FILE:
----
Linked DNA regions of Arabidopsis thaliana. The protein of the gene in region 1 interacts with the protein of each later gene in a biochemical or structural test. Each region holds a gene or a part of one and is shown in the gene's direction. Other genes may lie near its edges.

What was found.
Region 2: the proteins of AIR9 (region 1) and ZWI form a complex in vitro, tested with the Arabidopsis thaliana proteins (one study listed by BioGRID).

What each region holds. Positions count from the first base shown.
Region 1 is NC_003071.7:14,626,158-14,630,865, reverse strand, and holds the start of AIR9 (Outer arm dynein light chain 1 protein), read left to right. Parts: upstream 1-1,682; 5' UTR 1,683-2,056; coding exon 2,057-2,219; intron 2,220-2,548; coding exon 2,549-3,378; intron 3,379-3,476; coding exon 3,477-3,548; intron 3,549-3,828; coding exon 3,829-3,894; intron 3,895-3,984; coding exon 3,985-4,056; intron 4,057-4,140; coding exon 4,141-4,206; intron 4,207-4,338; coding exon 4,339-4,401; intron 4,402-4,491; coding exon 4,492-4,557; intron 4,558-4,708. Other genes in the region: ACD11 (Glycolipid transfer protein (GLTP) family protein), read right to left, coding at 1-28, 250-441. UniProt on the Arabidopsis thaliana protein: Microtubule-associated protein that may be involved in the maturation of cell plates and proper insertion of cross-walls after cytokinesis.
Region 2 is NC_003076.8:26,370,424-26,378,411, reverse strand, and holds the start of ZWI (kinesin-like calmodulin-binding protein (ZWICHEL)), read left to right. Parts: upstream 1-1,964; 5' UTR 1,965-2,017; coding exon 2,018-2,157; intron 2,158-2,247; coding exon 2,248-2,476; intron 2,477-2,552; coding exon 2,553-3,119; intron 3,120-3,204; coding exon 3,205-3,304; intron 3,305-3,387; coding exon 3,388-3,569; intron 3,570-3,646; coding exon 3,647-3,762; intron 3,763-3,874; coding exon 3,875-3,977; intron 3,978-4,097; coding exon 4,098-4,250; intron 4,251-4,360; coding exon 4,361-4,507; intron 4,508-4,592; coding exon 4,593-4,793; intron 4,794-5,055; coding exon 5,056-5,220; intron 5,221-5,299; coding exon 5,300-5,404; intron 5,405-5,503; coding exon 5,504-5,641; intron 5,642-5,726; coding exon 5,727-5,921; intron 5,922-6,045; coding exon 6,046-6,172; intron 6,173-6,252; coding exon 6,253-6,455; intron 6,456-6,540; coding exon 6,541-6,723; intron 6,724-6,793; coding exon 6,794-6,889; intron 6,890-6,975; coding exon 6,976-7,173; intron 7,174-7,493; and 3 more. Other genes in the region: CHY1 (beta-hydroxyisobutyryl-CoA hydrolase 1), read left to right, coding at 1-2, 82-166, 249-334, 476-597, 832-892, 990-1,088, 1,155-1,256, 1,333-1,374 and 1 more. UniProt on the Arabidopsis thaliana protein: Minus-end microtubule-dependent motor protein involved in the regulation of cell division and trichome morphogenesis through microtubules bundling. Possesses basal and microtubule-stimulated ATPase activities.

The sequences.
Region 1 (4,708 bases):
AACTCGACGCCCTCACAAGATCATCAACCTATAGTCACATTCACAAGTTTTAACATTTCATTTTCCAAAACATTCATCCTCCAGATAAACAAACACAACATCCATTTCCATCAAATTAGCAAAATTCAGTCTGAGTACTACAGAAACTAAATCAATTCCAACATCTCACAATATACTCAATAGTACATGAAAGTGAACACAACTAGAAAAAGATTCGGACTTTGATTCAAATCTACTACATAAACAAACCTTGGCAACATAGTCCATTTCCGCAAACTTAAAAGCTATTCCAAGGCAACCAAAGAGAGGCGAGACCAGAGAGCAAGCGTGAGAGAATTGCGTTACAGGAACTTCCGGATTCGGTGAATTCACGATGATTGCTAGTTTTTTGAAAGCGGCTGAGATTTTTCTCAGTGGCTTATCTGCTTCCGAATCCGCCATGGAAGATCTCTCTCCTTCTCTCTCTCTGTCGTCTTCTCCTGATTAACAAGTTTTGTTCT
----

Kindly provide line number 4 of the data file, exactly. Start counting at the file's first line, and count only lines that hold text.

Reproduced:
What each region holds. Positions count from the first base shown.